Sermon Archives

Sunday, April 8, 2018
The Second Sunday of Easter (RCL Year B)
The Reverend Areeta Bridgemohan, Curate
Let All Around Us Be Peace

May the words of my mouth and the meditations of all our hearts
be acceptable in your sight, O Lord, our strength and our redeemer. Amen.

Every time we gather to celebrate the Eucharist we greet one another with a sign of Christ’s peace.

We each probably have different feelings about it and ideas about why we do it. For some it might be a wonderful time to greet friends and loved ones. I remember when I was church shopping as a young adult and wasn’t a member of a church, I dreaded that part of the service. I felt awkward because I didn’t really know anyone in the community, and in that moment I couldn’t hide my newness in that place.

The sharing of the peace during the liturgy has roots in scripture. There are passages in the Bible that affirm our identity as peacemakers, as in the Sermon on the Mount where Jesus blesses the peacemakers (Matt 5:9). There are also passages that refer to the practice of sharing the peace, such as Romans 16:16 when Paul urges the community to “Greet one another with a holy kiss”[1]

In my research, I learned that it is an ancient practice that has gone through much evolution over time. The earliest Christian documents that reference the passing of the peace is found in writings about baptismal liturgies.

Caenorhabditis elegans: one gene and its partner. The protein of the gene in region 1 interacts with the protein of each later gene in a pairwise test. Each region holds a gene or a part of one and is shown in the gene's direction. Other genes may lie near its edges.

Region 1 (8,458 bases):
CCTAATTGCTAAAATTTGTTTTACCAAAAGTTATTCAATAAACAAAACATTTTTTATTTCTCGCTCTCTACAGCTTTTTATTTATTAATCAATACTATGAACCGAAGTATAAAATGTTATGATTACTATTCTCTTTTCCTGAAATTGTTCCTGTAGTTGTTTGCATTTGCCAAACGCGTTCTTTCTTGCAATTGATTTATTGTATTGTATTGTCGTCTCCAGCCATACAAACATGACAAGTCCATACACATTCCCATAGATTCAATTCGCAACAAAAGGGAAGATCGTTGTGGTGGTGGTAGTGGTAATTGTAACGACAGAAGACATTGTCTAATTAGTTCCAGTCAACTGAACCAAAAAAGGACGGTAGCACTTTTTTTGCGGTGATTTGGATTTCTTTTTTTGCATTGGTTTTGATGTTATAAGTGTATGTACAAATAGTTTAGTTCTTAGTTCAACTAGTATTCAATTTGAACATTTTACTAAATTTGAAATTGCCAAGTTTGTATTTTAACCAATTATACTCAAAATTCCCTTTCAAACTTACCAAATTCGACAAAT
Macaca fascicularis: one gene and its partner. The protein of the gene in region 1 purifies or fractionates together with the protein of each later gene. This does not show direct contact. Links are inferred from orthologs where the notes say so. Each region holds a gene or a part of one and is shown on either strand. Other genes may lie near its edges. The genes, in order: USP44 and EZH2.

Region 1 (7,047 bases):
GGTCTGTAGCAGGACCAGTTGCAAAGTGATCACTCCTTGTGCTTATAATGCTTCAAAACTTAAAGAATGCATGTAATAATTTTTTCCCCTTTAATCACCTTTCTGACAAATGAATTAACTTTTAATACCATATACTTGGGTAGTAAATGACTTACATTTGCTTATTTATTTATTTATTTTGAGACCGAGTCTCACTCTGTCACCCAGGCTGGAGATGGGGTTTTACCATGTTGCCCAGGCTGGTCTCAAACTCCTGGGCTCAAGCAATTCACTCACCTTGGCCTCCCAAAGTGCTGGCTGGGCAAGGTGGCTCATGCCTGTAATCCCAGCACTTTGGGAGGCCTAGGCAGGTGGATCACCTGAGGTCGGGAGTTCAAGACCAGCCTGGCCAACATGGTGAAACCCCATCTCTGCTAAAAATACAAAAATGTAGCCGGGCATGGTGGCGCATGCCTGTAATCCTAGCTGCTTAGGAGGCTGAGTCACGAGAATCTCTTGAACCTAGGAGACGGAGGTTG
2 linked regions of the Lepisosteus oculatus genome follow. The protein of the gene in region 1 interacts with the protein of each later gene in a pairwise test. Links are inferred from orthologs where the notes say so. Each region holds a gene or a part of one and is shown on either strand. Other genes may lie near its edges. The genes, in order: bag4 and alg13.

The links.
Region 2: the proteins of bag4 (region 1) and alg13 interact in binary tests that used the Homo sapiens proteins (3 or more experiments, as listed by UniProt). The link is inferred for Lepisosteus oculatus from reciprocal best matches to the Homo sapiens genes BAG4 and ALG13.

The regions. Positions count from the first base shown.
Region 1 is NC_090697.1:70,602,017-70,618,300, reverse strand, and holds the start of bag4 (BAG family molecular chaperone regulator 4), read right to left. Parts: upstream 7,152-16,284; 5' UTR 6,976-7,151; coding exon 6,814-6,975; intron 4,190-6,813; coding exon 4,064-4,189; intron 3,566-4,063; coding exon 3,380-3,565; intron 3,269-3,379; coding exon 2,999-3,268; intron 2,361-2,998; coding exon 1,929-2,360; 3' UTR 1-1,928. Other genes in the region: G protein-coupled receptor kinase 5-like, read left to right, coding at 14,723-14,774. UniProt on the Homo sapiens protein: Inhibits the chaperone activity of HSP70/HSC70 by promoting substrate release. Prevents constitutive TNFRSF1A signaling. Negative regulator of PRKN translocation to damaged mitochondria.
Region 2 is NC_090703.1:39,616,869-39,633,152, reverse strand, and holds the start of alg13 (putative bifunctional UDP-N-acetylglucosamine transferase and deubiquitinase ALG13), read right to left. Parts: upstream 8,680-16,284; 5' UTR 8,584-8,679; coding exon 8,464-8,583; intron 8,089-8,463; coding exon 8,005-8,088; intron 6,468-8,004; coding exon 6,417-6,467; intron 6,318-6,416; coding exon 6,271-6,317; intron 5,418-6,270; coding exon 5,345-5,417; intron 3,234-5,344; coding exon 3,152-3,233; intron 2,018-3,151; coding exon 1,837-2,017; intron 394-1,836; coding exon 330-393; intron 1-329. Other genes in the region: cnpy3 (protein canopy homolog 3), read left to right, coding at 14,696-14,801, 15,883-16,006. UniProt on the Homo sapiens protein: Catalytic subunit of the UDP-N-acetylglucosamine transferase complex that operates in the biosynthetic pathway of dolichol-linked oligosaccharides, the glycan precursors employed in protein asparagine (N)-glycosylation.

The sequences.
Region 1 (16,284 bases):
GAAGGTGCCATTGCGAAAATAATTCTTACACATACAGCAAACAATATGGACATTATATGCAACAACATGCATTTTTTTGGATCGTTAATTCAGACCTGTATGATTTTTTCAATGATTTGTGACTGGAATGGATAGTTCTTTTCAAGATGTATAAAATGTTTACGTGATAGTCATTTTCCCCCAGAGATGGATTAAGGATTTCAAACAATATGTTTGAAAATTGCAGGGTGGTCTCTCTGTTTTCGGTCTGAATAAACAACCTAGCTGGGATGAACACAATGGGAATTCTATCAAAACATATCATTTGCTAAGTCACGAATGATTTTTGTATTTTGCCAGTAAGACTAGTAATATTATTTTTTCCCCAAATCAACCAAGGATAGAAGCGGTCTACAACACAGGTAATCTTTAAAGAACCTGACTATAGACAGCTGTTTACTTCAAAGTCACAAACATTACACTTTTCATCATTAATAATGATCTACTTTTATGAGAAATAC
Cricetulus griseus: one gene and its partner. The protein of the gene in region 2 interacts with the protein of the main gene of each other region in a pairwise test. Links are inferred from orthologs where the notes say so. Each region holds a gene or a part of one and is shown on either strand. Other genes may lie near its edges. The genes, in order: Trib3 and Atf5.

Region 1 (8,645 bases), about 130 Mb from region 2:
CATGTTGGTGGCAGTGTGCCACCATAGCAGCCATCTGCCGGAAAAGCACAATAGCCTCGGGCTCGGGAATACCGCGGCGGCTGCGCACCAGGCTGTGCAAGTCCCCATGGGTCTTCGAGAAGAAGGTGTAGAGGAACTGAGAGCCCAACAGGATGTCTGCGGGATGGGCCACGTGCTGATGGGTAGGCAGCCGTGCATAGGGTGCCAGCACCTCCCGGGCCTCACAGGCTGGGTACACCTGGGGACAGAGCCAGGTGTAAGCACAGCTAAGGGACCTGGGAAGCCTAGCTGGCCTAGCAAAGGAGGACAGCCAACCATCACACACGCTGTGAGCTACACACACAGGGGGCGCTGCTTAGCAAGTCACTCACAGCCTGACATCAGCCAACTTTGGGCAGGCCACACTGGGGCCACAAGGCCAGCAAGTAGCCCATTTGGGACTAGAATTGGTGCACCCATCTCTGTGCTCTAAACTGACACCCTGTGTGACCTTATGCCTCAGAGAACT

In 2nd and 3rd century Eucharistic liturgies those preparing for baptism were dismissed before the peace because their kiss was not considered holy. It was only after baptism and the laying on of hands and anointing by the bishop that new members of the church were allowed to participate in the peace.[2]

Jumping ahead to the late medieval period, the kiss reflected the hierarchy of the church. The celebrating priest who first received the kiss of the Lord by kissing the altar, would kiss a paxboard (a wooden plaque bearing the image of a saint or of the crucifixion) which was then passed to each member of the congregation at the altar rail.[3]

In our current Prayer Book, the peace is now where it was commonly placed in the ancient Eucharistic services, marking a transition from the Liturgy of the Word to the Liturgy of the Sacrament, and of course, everyone is invited to participate.

In the same way that church practices to exchange the peace have changed over time, the meaning of the peace in the liturgy can also be seen from a variety of angles.